The positive effects on the thermal compression are hard to quantify because you usually have to play for extended periods of time at "high levels" for thermal power compression to set in. Depending on how the driver is used (frequency range, etc.) it could mean that the other power compression mechanisms start to dominate the power compression contribution before thermal compression becomes a problem.

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post #87 of 88 Old 07-24-2011, 04:04 AM
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^^ Short response for now. I don't see how a small variation in source impedance comes anywhere near to being a current source, which is part of the reason I asked about R of the inductors. Using typical commercial values, it is nowhere near a current source in my eyes until it is so great it completely swamps driver impedance.

As it stands as presented, it is an interesting data point on a single driver and ource combination, but so far not convincing me it is all that worthwhile. And definitely not convincing it is universally applicable, especially I think with drivers with excellent Bl/X linearity.

If I had more time and interest, I would be interested to try something like the Elliott adjustable Zout amps and a number of drivers and Zout to test with. Too many projects already, and once the theatre is complete, I'll be moving on to other things, non audio.

Power compression has always been expressed as the loss in SPL for a given heating and Re variation, at least in the pro area where it is more commonly discussed. I'm still not seeing that there will be that much difference with the test results you supplied above, vis a vis simply band limiting to the same extent electronically before the power amp and the same power and time applied to the voice coil.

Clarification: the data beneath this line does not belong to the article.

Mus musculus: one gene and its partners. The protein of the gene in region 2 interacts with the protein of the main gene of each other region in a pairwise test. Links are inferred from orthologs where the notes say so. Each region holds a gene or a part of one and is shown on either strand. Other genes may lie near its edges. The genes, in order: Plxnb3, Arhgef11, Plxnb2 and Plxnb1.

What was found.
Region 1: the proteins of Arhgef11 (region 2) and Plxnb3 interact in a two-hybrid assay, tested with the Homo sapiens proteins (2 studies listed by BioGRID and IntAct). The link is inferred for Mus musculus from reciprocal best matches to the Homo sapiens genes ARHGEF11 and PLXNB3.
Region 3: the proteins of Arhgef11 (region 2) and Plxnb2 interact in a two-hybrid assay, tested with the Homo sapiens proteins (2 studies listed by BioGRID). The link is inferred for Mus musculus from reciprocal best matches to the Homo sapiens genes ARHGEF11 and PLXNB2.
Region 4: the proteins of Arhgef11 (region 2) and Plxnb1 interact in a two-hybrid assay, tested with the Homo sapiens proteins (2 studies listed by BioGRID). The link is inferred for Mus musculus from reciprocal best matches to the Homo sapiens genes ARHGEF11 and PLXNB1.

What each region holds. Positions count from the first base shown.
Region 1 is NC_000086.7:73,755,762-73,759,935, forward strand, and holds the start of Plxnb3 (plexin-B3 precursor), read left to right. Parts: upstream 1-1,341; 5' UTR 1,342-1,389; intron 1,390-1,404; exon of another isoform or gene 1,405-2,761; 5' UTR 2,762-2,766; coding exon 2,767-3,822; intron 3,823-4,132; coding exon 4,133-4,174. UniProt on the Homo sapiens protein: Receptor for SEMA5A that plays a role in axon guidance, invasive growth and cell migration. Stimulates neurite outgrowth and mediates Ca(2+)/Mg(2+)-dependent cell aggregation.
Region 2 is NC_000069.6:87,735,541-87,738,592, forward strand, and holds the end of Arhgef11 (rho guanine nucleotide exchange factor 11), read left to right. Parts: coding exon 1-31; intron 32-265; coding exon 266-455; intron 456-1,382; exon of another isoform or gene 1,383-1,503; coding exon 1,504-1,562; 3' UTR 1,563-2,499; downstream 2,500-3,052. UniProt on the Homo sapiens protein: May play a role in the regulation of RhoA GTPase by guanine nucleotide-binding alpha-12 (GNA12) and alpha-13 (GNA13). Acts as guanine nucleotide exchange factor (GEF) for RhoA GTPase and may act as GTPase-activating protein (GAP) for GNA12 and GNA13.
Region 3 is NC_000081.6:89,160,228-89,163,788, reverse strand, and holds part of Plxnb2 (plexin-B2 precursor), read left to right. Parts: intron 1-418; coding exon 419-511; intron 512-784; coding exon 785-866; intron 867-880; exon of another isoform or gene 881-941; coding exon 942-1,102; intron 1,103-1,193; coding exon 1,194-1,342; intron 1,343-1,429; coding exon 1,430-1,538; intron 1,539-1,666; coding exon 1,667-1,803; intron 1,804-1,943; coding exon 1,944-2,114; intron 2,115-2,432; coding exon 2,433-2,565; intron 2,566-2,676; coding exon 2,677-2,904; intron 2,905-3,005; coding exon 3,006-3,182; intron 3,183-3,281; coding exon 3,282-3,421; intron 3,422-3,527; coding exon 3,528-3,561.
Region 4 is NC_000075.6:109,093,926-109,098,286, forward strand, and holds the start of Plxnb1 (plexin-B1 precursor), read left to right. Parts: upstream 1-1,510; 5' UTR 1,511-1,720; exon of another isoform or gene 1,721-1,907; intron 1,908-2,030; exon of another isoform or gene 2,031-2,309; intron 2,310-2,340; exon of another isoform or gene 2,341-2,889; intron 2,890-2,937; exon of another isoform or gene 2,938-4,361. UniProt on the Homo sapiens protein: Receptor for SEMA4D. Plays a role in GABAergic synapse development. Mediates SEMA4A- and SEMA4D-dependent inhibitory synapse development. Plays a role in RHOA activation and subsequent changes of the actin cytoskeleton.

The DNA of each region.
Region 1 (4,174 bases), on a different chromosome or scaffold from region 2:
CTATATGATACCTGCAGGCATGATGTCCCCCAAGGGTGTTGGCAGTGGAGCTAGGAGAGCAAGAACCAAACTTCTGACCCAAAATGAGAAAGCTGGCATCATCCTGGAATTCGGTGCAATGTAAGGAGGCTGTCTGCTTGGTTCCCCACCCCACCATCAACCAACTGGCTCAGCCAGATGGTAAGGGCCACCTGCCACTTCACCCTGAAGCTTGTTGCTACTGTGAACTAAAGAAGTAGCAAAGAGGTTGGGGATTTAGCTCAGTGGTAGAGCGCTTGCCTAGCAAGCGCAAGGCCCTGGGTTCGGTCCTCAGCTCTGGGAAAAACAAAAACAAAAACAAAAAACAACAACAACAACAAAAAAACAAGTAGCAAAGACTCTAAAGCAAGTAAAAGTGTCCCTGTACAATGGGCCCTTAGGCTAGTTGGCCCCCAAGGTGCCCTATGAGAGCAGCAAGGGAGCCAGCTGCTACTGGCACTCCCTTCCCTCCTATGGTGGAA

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post #88 of 88 Old 07-24-2011, 02:53 PM
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^^ Short response for now. I don't see how a small variation in source impedance comes anywhere near to being a current source, which is part of the reason I asked about R of the inductors. Using typical commercial values, it is nowhere near a current source in my eyes until it is so great it completely swamps driver impedance.

As it stands as presented, it is an interesting data point on a single driver and ource combination, but so far not convincing me it is all that worthwhile. And definitely not convincing it is universally applicable, especially I think with drivers with excellent Bl/X linearity.
It's a complex subject with many ifs and buts, and a subject that very fast gets very complicated. But, basically it dosn't have to be an ideal current drive to reap the benefits. The impedance seen by the driver is essentially that of the impedance from the series inductance. Now, any deviation from a pure voltage drive, however, will help supressing the part of the distortion that comes from the motor system inductance nonlinearities (which for most drivers contribute a significant part of the distortion in the mass controlled frequency range of the driver).

In fact, IMO, from a nonlinear distortion perspective it makes little sense to use low impedance driving of a dynamic driver, because the membrane force is dictated by F=Bil -the force is dictated by the position of the coil and the current flowing through the coil, not the voltage over it.

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I'm still not seeing that there will be that much difference with the test results you supplied above, vis a vis simply band limiting to the same extent electronically before the power amp and the same power and time applied to the voice coil.
I don't agree at all . Power compression (thermal compression) is (from a driver perspective) caused by the impedance of the voicecoil changing due to the temperature of the coil. If you drive with voltage, the current through the voicecoil will depend on the coil temperature, where as if using a higher impedance drive, the current through the coil would be less affected by the temperature and thus counteracting the power compression artifacts.